In the afternoon batik pastas were taught (but not the wax ones! Clay or flour batik paste instead, the African batiks). I opted for exploring sophisticated mordants with leaf printing instead.

All in all it was a very good course. Anja Schrik from Viltwerkplaats Odijk knows her stuff. She’s also a good course instructor who keeps impeccable timing so no one stands around being bored but also no one misses out on information just because they had to take a little rest. Also: the course doesn’t run late. That’s quite unique, isn’t it.

And it’s filled to the brim with information! Just like I hoped when I visited the studio for the presentation of the book and saw the sophisticated mordants for the first time being done.

It’s also all in the book, Eco Verven (39 euros). Which is being translated in German at the moment.

I’m very glad to have the book. I’m looking forward to work with my new knowledge. I bought some cochinelle because the colours that can be obtained from that are marvelous! They would be such a nice complementary parter to the indigo dyed linen I have at the sewing machine at the moment.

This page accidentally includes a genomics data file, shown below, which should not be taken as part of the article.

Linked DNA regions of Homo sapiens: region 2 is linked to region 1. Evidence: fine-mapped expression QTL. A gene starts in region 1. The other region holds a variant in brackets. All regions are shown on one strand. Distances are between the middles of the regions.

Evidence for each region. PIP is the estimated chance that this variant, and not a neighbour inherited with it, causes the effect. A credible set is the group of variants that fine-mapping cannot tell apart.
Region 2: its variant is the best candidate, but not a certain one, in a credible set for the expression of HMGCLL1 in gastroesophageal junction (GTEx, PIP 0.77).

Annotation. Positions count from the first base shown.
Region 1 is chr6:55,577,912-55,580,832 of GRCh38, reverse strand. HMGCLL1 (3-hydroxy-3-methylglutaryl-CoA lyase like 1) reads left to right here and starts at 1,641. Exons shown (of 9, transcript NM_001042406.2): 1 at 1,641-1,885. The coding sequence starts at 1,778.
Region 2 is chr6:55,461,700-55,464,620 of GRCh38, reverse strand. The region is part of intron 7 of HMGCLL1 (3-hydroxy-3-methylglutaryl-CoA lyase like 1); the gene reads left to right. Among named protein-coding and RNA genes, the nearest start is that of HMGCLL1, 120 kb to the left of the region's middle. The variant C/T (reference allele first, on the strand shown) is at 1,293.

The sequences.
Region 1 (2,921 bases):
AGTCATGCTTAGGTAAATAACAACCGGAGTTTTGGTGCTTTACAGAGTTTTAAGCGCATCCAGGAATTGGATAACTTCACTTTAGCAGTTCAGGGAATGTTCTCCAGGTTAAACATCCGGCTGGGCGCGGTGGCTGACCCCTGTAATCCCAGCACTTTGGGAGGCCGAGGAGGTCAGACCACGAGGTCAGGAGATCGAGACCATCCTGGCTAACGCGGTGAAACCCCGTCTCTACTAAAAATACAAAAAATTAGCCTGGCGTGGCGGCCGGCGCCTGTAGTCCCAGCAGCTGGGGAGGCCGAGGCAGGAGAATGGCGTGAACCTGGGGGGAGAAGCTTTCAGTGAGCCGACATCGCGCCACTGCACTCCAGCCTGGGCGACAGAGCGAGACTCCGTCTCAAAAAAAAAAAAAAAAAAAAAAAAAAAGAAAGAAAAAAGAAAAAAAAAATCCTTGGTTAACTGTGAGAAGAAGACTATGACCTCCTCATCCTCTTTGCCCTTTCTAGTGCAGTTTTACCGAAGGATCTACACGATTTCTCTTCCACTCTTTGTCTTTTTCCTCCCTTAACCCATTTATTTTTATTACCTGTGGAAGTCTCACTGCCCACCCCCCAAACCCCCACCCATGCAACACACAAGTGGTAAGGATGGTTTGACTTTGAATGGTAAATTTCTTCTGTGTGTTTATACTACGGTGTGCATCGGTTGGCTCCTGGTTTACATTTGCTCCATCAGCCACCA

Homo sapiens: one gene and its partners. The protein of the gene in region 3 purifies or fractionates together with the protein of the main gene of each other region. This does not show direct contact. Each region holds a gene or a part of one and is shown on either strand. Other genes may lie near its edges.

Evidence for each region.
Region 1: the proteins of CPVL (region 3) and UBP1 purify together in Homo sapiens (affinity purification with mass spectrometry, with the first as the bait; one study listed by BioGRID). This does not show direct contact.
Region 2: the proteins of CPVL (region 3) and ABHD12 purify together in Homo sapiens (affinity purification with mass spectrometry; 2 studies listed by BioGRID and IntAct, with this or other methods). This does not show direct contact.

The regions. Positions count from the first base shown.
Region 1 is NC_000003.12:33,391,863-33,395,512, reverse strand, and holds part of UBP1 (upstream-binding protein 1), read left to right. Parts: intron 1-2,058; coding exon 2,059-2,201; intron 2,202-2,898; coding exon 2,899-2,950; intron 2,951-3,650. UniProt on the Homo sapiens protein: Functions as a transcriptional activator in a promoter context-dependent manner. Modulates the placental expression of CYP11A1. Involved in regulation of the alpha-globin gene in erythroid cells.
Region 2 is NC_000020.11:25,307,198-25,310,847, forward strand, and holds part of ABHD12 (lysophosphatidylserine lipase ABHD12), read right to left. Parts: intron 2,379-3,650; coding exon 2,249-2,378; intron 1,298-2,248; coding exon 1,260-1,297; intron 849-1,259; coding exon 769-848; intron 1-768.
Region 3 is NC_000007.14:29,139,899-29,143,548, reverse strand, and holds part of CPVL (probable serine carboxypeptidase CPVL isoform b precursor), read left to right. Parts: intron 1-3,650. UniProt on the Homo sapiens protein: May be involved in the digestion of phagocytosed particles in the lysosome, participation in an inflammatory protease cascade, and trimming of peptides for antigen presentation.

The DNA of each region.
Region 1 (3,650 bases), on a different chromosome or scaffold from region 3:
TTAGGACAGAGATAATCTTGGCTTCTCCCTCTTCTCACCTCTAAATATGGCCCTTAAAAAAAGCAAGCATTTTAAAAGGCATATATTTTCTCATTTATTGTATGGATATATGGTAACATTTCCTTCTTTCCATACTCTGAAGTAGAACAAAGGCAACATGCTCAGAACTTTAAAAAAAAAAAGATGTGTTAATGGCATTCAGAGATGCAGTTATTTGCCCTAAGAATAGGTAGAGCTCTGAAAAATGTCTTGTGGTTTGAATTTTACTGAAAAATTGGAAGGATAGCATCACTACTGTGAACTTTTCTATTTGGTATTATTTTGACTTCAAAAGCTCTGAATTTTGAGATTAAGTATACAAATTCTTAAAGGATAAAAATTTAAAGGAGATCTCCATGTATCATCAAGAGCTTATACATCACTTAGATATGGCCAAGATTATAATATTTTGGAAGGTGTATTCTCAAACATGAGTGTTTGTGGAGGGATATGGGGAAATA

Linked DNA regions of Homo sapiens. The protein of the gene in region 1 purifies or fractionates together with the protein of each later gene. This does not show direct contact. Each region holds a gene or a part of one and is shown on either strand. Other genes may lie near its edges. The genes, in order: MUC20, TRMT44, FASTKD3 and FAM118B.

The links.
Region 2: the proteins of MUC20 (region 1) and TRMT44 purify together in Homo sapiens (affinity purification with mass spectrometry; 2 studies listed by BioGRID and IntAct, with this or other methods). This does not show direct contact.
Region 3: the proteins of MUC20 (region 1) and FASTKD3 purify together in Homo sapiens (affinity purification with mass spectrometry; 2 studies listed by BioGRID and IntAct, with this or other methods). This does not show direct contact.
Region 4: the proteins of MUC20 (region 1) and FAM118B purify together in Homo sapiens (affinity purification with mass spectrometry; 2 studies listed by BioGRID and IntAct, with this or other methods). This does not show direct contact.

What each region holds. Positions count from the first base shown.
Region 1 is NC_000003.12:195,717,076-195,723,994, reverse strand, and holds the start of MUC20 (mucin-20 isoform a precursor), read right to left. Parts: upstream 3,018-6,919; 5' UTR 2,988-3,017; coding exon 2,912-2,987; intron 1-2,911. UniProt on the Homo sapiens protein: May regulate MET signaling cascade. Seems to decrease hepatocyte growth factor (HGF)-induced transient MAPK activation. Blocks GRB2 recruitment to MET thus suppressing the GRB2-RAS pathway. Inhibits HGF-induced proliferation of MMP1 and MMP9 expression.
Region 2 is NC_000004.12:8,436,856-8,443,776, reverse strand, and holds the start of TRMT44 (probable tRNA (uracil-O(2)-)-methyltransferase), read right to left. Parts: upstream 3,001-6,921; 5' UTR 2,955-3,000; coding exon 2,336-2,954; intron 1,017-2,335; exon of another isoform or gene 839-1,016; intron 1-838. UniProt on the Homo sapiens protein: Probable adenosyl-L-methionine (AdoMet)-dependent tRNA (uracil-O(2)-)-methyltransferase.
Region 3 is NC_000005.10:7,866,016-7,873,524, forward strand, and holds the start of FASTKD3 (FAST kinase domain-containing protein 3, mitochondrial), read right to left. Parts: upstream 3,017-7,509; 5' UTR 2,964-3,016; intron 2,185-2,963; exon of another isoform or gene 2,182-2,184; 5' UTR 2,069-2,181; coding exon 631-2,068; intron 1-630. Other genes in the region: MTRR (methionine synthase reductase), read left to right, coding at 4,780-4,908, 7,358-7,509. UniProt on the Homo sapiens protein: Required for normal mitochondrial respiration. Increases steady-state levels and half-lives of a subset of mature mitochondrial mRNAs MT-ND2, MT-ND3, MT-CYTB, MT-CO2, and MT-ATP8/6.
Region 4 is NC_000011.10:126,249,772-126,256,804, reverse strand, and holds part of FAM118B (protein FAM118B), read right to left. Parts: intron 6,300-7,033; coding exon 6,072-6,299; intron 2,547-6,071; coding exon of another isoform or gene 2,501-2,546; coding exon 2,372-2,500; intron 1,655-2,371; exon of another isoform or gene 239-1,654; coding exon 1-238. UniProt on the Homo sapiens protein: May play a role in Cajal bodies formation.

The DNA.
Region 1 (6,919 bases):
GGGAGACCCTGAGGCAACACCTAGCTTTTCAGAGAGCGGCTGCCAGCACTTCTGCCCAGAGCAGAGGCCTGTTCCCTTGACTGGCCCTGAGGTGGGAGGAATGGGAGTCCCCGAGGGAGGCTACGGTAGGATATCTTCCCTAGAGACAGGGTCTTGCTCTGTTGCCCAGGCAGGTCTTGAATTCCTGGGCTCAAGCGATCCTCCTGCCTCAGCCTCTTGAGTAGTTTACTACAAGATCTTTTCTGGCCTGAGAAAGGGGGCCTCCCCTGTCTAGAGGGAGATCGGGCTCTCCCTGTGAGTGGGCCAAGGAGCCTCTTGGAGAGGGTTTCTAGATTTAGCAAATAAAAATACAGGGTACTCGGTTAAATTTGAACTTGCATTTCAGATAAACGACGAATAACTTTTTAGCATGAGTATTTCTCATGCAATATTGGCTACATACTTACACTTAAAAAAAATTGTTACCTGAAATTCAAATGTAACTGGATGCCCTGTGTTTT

Lastly: the location of the course. A studio near three houses surrounded with one great garden filled with trees and green houses and crops and fruit and chickens and cats 🙂

The kitten is called Sjakie and the adult cat is Obelix 🙂
Obelix was adopted from the shelter and handed over in a bundle of towels because it was supposed to be “such an aggressive, hostile cat. Best to be kept outdoors. Pray you never have to take him to the vet because he will fight you nail and tooth.”

He’s the sweetest thing you ever saw! Basking in the sunlit garden, comes trotting when called because he LOVES the cuddles. Interested in what you’re doing. Turns out some cats just can’t stand the shelter. They want peace and freedom and then they their love for humans flourishes.
obelix the catobelix the cat